Since I was talking the other day about getting published procedures to work (or not!), I thought I should mention that most chemists have, at one time or another, had reactions of their own that not even they can get to work right every time. Most chemical reactions are reasonably robust, within limits (see here for a proposal to establish some!) But every so often, you come across one that has a narrow tolerance, sometimes for things that you can’t even put your finger on.
I’ve seen this happen particularly in low-temperature carbanion reactions. Some of these anions don’t particularly want to form in the first place, and they can be quite sensitive to concentration, the presence of different amounts of salts and counterions, variations in temperature, and so on. The rates and efficiencies of cooling and stirring can affect some of these factors, as can the age and handling of the reagents, and the rates at which they’re added into the reaction mixture. If you’ve got a system that just barely works, a lot of things can push it over the edge.
My personal experience with this first came in grad school, when I had a cyanocuprate reagent opening an epoxide. As I mentioned on the blog a few years ago, I tried that system out, after several other reagents had given not-so-great yields, and it worked really well. So I tried it again – same results! I scaled it up (at the time, “scaled it up” meant running it on about a gram), and it worked again. Problem solved! Little did I realize that the reaction would never work again. It failed the next time, and the next, and the next. I tried everything I could think of. I made everything cleaner, I made everything fresh: no product. I made everything sloppy, with no particular care, the way I’d done it in the beginning. No product. Nothing ever worked. I never did sort out what was going wrong; it was easier, in the end, to find another reaction.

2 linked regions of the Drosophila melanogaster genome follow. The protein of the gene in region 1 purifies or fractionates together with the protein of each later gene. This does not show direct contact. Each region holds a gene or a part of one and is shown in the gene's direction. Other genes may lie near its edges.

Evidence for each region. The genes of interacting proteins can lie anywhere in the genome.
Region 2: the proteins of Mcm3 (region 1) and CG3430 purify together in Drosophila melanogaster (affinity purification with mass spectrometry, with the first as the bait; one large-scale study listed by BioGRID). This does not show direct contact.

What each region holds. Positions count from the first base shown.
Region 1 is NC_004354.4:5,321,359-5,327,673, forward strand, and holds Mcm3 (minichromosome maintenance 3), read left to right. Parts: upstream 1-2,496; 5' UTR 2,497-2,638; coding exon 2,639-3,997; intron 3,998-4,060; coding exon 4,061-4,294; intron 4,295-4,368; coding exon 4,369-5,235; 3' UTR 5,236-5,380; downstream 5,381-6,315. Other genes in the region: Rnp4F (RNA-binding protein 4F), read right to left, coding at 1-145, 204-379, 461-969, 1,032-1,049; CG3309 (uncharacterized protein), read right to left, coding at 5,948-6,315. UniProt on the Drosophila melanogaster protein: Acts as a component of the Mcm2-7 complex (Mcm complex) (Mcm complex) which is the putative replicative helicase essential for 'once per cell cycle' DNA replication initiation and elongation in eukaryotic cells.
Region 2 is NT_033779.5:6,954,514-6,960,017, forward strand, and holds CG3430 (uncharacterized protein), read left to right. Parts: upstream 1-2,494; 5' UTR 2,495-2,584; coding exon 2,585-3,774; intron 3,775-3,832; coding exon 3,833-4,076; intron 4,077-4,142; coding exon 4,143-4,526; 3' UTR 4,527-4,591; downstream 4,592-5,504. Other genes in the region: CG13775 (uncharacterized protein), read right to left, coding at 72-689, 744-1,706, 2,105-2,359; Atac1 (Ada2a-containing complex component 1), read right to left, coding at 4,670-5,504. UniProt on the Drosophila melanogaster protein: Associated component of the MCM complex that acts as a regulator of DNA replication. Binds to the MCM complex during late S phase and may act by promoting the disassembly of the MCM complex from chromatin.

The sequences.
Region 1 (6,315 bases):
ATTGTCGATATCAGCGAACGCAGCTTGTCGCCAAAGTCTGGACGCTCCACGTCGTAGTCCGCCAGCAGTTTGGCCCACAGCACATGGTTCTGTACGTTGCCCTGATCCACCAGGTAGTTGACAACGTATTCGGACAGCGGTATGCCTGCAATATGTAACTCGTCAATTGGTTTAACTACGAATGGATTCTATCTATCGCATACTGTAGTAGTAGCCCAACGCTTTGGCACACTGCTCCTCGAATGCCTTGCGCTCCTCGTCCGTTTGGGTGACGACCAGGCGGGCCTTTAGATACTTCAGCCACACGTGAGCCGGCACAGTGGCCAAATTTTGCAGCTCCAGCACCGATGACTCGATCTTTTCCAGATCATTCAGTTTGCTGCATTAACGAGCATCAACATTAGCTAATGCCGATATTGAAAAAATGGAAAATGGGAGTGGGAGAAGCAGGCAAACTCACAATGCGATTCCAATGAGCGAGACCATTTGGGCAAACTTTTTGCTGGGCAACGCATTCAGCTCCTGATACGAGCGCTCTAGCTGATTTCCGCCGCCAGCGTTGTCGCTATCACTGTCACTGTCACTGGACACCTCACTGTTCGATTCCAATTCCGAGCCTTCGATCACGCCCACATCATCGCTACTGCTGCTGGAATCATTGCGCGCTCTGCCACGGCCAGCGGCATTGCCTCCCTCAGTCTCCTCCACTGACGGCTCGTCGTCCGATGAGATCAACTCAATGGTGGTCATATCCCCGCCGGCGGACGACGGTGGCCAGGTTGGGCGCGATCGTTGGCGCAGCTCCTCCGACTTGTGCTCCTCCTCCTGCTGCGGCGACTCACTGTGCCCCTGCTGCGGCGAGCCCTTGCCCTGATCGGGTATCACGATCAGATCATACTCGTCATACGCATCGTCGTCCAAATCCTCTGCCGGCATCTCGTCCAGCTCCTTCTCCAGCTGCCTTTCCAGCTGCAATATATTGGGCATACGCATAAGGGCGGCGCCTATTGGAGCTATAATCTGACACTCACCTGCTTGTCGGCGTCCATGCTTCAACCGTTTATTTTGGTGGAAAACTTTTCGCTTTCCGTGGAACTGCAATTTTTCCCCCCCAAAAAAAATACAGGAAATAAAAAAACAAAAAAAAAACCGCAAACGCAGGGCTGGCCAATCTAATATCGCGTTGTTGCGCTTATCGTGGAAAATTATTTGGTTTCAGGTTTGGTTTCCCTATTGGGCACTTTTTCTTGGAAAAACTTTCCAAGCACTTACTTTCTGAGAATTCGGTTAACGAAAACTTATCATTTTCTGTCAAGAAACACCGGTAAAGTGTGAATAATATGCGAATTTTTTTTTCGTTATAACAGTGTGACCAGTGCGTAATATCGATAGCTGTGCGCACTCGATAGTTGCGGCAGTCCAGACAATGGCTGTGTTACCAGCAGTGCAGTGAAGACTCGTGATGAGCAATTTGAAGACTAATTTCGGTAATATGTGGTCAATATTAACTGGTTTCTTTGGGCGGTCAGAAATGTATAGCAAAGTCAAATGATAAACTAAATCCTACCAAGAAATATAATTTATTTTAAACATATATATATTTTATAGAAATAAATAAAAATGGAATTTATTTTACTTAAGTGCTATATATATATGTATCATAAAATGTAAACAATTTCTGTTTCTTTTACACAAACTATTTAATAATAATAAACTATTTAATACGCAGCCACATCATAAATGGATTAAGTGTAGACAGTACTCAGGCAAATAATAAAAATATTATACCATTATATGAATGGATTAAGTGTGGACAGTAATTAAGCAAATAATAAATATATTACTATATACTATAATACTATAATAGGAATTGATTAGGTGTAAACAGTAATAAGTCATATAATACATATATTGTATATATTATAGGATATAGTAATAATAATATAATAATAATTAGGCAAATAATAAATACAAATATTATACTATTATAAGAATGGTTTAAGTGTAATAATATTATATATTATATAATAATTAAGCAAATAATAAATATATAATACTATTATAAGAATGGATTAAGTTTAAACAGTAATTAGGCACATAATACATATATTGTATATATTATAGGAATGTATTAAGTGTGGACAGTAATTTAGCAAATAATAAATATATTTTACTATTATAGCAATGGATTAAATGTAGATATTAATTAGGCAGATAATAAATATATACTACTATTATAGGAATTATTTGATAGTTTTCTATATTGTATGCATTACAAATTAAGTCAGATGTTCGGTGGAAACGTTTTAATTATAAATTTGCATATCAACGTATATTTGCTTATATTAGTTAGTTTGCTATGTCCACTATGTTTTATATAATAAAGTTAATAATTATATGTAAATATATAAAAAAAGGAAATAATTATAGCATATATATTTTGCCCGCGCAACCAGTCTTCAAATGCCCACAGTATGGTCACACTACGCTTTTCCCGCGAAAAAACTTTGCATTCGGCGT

Scaling up such a reaction is especially difficult – even relatively laid-back reactions have to be looked at closely when moved up to larger scales, much less a jumpy, skittish one that gets the vapours and passes out at the first sign of trouble. It’s the job of the process chemists to avoid such narrow-window chemistry whenever possible. The idea process reaction is one that provides the same yield, with the same purity profile, under a wide range of conditions: foolproof, in other words. Naturally, nothing is really foolproof (fools are too tricky), but you do what you can.